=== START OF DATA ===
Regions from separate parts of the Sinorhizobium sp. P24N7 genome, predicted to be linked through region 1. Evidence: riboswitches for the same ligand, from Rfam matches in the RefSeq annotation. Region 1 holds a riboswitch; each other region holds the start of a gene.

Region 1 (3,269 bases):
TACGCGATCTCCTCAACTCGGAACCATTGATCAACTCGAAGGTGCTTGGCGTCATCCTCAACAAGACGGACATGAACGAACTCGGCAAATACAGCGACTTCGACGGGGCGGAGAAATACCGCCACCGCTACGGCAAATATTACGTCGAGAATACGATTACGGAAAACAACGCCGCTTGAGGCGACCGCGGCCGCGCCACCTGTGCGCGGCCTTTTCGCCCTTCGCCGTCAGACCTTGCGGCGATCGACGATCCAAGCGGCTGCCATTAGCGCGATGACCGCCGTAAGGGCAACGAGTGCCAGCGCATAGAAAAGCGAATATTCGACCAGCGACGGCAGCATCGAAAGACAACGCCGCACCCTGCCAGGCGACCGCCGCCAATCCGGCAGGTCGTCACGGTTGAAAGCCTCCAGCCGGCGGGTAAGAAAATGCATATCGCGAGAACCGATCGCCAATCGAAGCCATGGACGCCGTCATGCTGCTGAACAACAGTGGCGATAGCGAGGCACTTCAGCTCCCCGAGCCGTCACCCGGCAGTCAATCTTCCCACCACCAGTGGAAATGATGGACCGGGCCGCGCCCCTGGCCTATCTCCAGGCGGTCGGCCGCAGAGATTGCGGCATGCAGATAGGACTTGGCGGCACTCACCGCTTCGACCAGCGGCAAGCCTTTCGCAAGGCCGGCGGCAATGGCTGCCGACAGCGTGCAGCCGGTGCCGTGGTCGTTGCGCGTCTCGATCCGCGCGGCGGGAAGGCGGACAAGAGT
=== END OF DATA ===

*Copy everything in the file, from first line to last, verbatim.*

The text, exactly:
Regions from separate parts of the Sinorhizobium sp. P24N7 genome, predicted to be linked through region 1. Evidence: riboswitches for the same ligand, from Rfam matches in the RefSeq annotation. Region 1 holds a riboswitch; each other region holds the start of a gene.

Region 1 (3,269 bases):
TACGCGATCTCCTCAACTCGGAACCATTGATCAACTCGAAGGTGCTTGGCGTCATCCTCAACAAGACGGACATGAACGAACTCGGCAAATACAGCGACTTCGACGGGGCGGAGAAATACCGCCACCGCTACGGCAAATATTACGTCGAGAATACGATTACGGAAAACAACGCCGCTTGAGGCGACCGCGGCCGCGCCACCTGTGCGCGGCCTTTTCGCCCTTCGCCGTCAGACCTTGCGGCGATCGACGATCCAAGCGGCTGCCATTAGCGCGATGACCGCCGTAAGGGCAACGAGTGCCAGCGCATAGAAAAGCGAATATTCGACCAGCGACGGCAGCATCGAAAGACAACGCCGCACCCTGCCAGGCGACCGCCGCCAATCCGGCAGGTCGTCACGGTTGAAAGCCTCCAGCCGGCGGGTAAGAAAATGCATATCGCGAGAACCGATCGCCAATCGAAGCCATGGACGCCGTCATGCTGCTGAACAACAGTGGCGATAGCGAGGCACTTCAGCTCCCCGAGCCGTCACCCGGCAGTCAATCTTCCCACCACCAGTGGAAATGATGGACCGGGCCGCGCCCCTGGCCTATCTCCAGGCGGTCGGCCGCAGAGATTGCGGCATGCAGATAGGACTTGGCGGCACTCACCGCTTCGACCAGCGGCAAGCCTTTCGCAAGGCCGGCGGCAATGGCTGCCGACAGCGTGCAGCCGGTGCCGTGGTCGTTGCGCGTCTCGATCCGCGCGGCGGGAAGGCGGACAAGAGT